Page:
Choline is lipotropic: It helps the body transport fat between cells in the liver. Although it is probably not a true vitamin,it is usually associated with B vitamins. Choline is an important component of acetylcholine, a critical part of the nerve structurethat transmits messages from the brain. Choline is used to treat neurological disorders such as Alzheimer's disease and gallbladderor liver problems. Some studies indicate that choline may helpliver cells regenerate more efficiently.
Food sources: Soybeans and other legumes are the primary sourceof lecithin. Egg yolks, leafy greens, yeast, peanuts, and wheatgerm also contain smaller amounts.
Dosage: Most experts agree 500 mg. is required daily to maintainbasic health. No known toxicity exists. Deficiencies may affectfat metabolism and produce fatty growths, especially in the liver.
This lipotropic vitamin-like substance is created within the humanbody. Its role is still somewhat mysterious, but, like choline,it catalyzes the movement of fats from the liver to the cellsand helps produce lecithin. It is known to stimulate hair growth,reduce cholesterol levels, and have a calming effect. Inositolmay also prevent or slow cardiovascular disease, viral infections,and Alzheimer's disease.
Food sources: Whole grains, molasses, nuts, vegetables, wheatgerm, raisins, and legumes are excellent sources of inositol.
Dosage: No known requirements have been established. Most people need less than 500 mg. a day. Deficiencies may lead tohair and skin problems, elevated cholesterol levels, vision problems, constipation, hair loss, and general irritability.
Para-aminobenzoic acid (PABA) is actually a component of the folicacid molecule. It is also manufactured by intestinal bacteria.In conjunction with the folic acid co-factor THFA, PABA helps metabolize protein, form red blood cells, maintain healthy hair, and improve skin conditions such as vitiligo, a pigmentation disorder.PABA is also an ingredient in certain sunscreens.
Food sources: Eggs, liver, whole grains, yeast, molasses,rice, kidney, mushrooms, and spinach are good sources of PABA.
Dosage: Standard amounts are typically less than 50 mcg;50-1000 mcg. is considered to be a therapeutic range. No dataexists that identifies toxicity or deficiency problems. Depression, fatigue, graying hair, and nervousness may be symptoms of PABA deficiency.
Ascorbic acid, or vitamin C, is one of the most extensively researched vitamins. It was made famous by Dr. Linus Pauling, who consumedup to 25 grams a day and lived to be 96 years of age. A modified sugar molecule, vitamin C is water-soluble and breaks down easily, especially during cooking and food processing.
Vitamin C is a powerful antioxidant that protects human tissuefrom the oxidative damage of free radical molecules. It is a key component in the production of collagen, neurotransmitters, interferon,and mucous membranes. Blood vessels weaken and break down without enough ascorbic acid. Vitamin C stimulates the adrenal glands to manufacture cortisone and other hormones that help deal with stressful living. It also improves the absorption of iron in the body and helps convert folic acid into its active form. The listof benefits goes on and on, including fighting viruses and improving sexual function, fertility, the immune system, cellular detoxification,LDL/HDL balances, blood sugar levels, allergies, and periodontal disease.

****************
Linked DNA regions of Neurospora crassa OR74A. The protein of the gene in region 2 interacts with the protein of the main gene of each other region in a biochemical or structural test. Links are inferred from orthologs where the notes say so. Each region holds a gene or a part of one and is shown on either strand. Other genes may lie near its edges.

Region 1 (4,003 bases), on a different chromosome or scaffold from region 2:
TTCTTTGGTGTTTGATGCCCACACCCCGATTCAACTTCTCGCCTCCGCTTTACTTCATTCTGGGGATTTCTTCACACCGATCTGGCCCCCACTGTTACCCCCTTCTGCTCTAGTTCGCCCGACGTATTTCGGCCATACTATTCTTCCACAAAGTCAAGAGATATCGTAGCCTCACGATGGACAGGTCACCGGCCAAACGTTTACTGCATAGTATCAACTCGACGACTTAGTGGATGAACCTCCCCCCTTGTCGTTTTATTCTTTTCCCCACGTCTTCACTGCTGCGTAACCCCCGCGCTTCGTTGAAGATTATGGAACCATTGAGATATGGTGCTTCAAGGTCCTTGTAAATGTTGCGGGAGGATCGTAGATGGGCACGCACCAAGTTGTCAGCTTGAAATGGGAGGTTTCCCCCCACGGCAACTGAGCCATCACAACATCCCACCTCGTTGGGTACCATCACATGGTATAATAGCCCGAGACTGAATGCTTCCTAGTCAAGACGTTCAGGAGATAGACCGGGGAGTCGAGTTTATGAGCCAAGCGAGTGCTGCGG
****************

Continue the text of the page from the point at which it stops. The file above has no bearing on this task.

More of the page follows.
Vitamin C works synergistically with vitamin E for even better results. Esterfied vitamin C is the most absorbable form; it entersthe blood stream four times faster than standard vitamin C, staysin tissues longer, and one-third less is lost in the urine.
Food sources: Citrus fruits, bell peppers, rose hips, tomatoes,strawberries, and other fruits are important sources of vitamin C.
Dosage: RDA is 30-90 mg.; DV is 60 mg. Most supplements arein 500, 1000, or 2000 mg. dosages. Studies show that 500 mg. ofvitamin C is enough to saturate the blood, and any excess is excreted through the urine. Megadose levels in the 10-20 gram range maybe mildly toxic, resulting in diarrhea.
Alcohol consumption and smoking reduce vitamin C levels in thebody. Vitamin C may interfere with diabetes medications and sulfadrugs. Pregnant women should not exceed 1-2 g. per day. Chewable vitamin C tablets often contain sugar and can damage tooth enamel.
Bioflavonoids are plant pigments that help fight a host of disorders.More than 4,000 have been discovered but only a few have been studied. They are usually associated with Vitamin C. Some of the more common names are rutin, catechin, quercetin, and hesperidin.They strengthen blood vessels and have anti-inflammatory, antiviral,and antihistamine characteristics. As powerful antioxidants, theymay have a role in preventing cancer.
Food sources: Citrus fruit rinds, fresh citrus fruits, greenleafy vegetables, grapes, cherries, berries, soy, and green teaare all natural sources of bioflavonoids.
Dosage: No RDA or DV values have been established. A numberof vitamin C products contain these important antioxidants. Deficiencies may weaken blood vessel walls and lead to varicose veins, tissueswelling, and possible cardiovascular problems.
Building your own program
Eating organic foods and developing a well-balanced diet willgo a long way toward meeting your vitamin needs. Any imbalancesin your diet can be corrected through supplementation. Vitamins A, B, and C are critical to overall health and will help reducethe effects of aging. With the ever-increasing toxins in our air,food, and water, adequate vitamin intake will help neutralizetheir toxic effects in the body. Keep track of what you eat, the supplements you take, and how you feel. By tuning into your body'sreactions, you can develop your own micronutrient plan.
Written by: Mark Crawford,